Not forsaking the assembling of ourselves together, as the manner
of some is; but exhorting one another: and so much the more, as ye
see the day approaching
The usual interpretation of this passage associates it with attendance at a Christian
place of worship.
The word "assembling" (episunagoge), and its cognate (episunago), are never used
of an "assembling" in the sense of attending service at church. The only other place where
episunagoge occurs is II Thessalonians 2:1.
The coming of our Lord Jesus Christ, and our gathering together unto Him.
The apostle, by the use of the word "forsaking" evidently glances back to such passages as II
Chronicles 24:18, where the "forsaking" of the house of the Lord meant apostasy, and was
visited with wrath, and also to Nehemiah 10:39 and 13:11, where adherence to the house of
God indicated loyalty. The "gathering together of ourselves" has value only as it foreshadows
the hope of "our gathering together unto Him." At the present time faithfulness to truth and
to the blessed hope sometimes cuts us off from Christian assemblies, and this passage must
never be used to justify compromise. The present Dispensation knows no "place of worship"
except where "Christ sitteth at the right hand of God," for God "dwelleth not in temples made
The added words, "so much the more, as ye see the day approaching," confirms the thought
that the hope and its gathering together is all the while in view.
A further confirmation of this higher and fuller meaning is found in the argument that
immediately follows. The forsaking of the assembly is called a "willful sin after the reception
of the truth," and for such "there remaineth no more sacrifice for sins."
Under the law sins were placed under two heads:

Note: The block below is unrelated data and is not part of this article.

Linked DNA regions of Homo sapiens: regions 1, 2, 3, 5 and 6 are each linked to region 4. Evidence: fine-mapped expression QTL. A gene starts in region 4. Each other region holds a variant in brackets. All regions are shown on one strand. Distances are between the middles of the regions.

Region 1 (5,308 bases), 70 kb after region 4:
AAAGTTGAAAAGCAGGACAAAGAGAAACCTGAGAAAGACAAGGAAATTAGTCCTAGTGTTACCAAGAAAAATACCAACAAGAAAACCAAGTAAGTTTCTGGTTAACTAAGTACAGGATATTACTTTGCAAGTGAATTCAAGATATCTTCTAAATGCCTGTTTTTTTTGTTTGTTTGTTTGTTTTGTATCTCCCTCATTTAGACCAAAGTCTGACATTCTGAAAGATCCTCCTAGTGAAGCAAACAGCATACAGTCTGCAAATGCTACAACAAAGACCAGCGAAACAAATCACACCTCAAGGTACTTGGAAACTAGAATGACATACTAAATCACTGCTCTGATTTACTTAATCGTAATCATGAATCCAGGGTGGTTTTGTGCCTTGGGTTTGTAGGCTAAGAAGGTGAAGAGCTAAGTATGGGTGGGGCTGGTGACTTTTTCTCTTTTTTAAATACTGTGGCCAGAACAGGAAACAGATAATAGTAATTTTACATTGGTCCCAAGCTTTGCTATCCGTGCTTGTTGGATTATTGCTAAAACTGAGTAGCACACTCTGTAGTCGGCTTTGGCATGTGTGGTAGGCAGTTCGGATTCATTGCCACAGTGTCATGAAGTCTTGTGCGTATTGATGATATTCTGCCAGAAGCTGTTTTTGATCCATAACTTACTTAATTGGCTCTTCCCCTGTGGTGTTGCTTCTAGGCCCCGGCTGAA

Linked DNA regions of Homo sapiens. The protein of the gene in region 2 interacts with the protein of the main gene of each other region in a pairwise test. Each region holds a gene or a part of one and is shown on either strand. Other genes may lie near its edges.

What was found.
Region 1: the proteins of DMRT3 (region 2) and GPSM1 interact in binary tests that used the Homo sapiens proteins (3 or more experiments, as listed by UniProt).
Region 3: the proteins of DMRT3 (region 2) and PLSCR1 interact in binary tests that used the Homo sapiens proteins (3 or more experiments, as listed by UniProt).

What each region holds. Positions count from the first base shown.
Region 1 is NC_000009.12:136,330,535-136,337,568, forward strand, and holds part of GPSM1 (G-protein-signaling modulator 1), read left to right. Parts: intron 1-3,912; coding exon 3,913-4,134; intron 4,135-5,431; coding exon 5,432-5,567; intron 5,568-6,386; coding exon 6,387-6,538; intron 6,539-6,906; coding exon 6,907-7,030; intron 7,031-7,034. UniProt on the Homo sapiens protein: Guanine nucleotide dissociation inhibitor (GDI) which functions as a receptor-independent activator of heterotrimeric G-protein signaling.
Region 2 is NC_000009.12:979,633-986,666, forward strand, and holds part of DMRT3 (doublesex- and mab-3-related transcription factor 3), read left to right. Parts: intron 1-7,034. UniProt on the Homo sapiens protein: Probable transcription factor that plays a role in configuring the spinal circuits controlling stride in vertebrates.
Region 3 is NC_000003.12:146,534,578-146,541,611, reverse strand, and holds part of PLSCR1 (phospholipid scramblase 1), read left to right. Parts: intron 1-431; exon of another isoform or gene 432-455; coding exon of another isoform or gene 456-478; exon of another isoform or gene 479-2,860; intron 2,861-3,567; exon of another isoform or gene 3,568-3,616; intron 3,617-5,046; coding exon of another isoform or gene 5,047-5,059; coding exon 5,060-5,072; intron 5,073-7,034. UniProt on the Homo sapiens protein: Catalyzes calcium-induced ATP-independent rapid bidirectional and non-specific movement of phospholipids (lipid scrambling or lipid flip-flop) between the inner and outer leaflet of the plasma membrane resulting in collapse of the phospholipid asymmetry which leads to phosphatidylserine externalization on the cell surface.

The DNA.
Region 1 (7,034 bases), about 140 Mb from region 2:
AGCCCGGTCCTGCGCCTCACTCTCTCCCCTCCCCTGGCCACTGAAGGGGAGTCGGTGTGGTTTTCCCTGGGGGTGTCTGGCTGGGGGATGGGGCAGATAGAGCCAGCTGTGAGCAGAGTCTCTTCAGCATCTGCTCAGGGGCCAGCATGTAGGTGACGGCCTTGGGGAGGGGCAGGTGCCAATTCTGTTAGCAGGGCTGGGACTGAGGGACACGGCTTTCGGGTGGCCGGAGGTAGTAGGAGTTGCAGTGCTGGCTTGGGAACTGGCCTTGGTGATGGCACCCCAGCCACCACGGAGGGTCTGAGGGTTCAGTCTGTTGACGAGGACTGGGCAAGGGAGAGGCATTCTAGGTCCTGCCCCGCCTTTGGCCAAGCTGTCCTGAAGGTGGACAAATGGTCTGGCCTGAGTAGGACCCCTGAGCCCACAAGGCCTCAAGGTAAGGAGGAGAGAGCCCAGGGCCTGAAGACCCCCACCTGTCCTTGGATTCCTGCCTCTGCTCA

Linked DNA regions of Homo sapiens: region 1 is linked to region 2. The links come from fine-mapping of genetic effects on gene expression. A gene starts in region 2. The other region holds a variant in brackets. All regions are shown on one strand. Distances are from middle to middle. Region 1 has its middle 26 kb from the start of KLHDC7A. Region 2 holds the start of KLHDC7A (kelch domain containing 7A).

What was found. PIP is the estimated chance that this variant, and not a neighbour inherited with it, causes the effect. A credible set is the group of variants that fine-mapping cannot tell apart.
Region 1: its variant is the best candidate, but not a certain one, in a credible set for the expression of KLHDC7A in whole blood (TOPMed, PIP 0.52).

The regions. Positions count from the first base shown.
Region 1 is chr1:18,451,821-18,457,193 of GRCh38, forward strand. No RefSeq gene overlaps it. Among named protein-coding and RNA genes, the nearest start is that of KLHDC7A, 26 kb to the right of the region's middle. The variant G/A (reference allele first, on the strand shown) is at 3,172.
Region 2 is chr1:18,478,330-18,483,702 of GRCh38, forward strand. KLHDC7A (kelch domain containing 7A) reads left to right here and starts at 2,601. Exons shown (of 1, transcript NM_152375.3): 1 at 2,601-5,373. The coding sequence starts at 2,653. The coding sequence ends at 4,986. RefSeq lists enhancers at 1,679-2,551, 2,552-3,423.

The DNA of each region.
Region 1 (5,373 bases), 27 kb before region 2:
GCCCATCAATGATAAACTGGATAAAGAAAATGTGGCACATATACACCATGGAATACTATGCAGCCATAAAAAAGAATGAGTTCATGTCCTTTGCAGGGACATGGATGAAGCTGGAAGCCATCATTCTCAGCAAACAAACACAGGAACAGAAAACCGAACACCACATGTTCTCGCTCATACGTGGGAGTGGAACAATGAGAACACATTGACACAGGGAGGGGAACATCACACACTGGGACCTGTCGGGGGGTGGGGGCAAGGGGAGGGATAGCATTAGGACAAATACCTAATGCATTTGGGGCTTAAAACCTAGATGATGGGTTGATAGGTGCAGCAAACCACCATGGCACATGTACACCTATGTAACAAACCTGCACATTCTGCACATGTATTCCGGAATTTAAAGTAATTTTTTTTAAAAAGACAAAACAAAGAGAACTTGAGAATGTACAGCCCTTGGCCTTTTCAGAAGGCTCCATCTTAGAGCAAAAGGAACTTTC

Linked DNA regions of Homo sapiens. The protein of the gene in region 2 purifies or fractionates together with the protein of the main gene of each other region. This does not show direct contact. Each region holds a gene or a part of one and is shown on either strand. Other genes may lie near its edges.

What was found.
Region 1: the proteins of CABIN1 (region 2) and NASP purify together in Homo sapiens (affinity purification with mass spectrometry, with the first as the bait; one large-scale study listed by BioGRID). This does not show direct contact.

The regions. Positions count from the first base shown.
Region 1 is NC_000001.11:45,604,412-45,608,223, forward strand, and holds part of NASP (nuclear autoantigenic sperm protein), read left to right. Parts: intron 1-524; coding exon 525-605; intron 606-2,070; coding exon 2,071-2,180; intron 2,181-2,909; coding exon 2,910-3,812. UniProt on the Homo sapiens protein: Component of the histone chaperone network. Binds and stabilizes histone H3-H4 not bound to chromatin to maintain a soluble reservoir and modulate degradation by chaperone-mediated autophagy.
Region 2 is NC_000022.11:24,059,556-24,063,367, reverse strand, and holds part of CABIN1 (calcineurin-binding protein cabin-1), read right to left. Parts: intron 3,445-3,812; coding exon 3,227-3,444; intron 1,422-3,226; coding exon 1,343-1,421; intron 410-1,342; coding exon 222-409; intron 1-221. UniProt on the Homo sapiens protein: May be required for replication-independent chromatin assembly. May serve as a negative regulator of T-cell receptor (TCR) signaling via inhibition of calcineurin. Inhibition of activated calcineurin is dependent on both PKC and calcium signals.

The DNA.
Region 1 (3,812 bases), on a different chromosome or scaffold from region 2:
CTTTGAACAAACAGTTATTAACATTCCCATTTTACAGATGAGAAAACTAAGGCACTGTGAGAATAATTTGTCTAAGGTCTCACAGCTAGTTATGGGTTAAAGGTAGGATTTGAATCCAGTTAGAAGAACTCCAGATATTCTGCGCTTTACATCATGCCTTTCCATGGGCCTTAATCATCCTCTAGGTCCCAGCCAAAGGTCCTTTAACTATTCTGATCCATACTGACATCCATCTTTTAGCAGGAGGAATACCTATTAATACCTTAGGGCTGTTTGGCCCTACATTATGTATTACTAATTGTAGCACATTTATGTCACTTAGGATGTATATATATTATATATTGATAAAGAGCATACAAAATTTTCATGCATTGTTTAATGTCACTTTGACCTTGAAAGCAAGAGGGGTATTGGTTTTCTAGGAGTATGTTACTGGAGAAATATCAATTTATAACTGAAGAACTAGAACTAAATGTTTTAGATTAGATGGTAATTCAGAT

(1) Sins of omission, ignorance and inadvertence (Levticus 4:2, etc.).
(2) Sins of presumption, high hand, malice aforethought (Numbers 15:30-31).
Apostasy from the profession of the hope had the character of presumptuous sin, for which
the law made no provision. That David (as in Psalm 51), for example, could be forgiven,
shows that a fuller Sacrifice is found under the gospel than under the law, but the apostle
does not bring this forward, neither does he mitigate the severity of the judgment that is
pronounced against such.
"Fiery indignation, which shall devour the adversaries," "died without mercy," "of how much
sorer punishment," "vengeance is Mine," "it is a fearful thing to fall into the hands of the living
God" - all stress the extreme severity of the penalty. "Trodden under foot the Son of God,"
"counting the blood of the Covenant unholy," "doing despite to the Spirit of grace" - these
terms reveal the enormity of the sin of turning back to Judaism.
In this light, Hebrews 6:1-8 is to be read, to which the word "illuminated" of 10:32 evidently
refers. These are the only occurrences of photizo in Hebrews.
Perfection or Perdition:
An Exposition of the Epistle to the Hebrews, Page 156
Taken from the Bible Student's Notebook™, a weekly Bible study publication available in two formats (electronic and printed)
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Taken from the Bible Student's Notebook™, a weekly Bible study publication available in two
formats (electronic and printed)